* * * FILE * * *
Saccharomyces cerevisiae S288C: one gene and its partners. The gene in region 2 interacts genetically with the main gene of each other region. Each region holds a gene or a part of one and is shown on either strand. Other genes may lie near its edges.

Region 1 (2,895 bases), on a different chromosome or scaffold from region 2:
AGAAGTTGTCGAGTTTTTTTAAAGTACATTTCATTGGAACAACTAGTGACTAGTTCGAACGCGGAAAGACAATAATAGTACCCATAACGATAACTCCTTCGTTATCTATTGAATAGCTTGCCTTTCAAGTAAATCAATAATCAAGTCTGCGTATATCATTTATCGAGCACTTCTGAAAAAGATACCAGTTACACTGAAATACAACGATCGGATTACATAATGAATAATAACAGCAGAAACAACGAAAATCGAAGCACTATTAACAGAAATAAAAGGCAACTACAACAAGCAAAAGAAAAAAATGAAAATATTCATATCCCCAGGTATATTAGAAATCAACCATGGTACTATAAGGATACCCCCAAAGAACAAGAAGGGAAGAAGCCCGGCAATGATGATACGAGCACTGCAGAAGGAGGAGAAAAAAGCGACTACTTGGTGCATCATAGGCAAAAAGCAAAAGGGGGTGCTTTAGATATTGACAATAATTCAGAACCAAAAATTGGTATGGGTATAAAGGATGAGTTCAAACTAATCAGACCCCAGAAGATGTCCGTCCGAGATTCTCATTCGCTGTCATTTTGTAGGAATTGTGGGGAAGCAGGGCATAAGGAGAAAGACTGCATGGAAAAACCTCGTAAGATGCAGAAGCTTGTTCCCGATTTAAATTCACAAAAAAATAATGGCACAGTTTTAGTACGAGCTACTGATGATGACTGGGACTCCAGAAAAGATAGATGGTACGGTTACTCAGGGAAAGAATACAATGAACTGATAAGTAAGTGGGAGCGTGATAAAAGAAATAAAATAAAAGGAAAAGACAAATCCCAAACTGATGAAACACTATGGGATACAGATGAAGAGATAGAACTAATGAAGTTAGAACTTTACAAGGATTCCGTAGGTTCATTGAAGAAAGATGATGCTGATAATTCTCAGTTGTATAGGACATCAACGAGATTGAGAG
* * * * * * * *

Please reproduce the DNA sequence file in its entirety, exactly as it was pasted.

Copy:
Saccharomyces cerevisiae S288C: one gene and its partners. The gene in region 2 interacts genetically with the main gene of each other region. Each region holds a gene or a part of one and is shown on either strand. Other genes may lie near its edges.

Region 1 (2,895 bases), on a different chromosome or scaffold from region 2:
AGAAGTTGTCGAGTTTTTTTAAAGTACATTTCATTGGAACAACTAGTGACTAGTTCGAACGCGGAAAGACAATAATAGTACCCATAACGATAACTCCTTCGTTATCTATTGAATAGCTTGCCTTTCAAGTAAATCAATAATCAAGTCTGCGTATATCATTTATCGAGCACTTCTGAAAAAGATACCAGTTACACTGAAATACAACGATCGGATTACATAATGAATAATAACAGCAGAAACAACGAAAATCGAAGCACTATTAACAGAAATAAAAGGCAACTACAACAAGCAAAAGAAAAAAATGAAAATATTCATATCCCCAGGTATATTAGAAATCAACCATGGTACTATAAGGATACCCCCAAAGAACAAGAAGGGAAGAAGCCCGGCAATGATGATACGAGCACTGCAGAAGGAGGAGAAAAAAGCGACTACTTGGTGCATCATAGGCAAAAAGCAAAAGGGGGTGCTTTAGATATTGACAATAATTCAGAACCAAAAATTGGTATGGGTATAAAGGATGAGTTCAAACTAATCAGACCCCAGAAGATGTCCGTCCGAGATTCTCATTCGCTGTCATTTTGTAGGAATTGTGGGGAAGCAGGGCATAAGGAGAAAGACTGCATGGAAAAACCTCGTAAGATGCAGAAGCTTGTTCCCGATTTAAATTCACAAAAAAATAATGGCACAGTTTTAGTACGAGCTACTGATGATGACTGGGACTCCAGAAAAGATAGATGGTACGGTTACTCAGGGAAAGAATACAATGAACTGATAAGTAAGTGGGAGCGTGATAAAAGAAATAAAATAAAAGGAAAAGACAAATCCCAAACTGATGAAACACTATGGGATACAGATGAAGAGATAGAACTAATGAAGTTAGAACTTTACAAGGATTCCGTAGGTTCATTGAAGAAAGATGATGCTGATAATTCTCAGTTGTATAGGACATCAACGAGATTGAGAG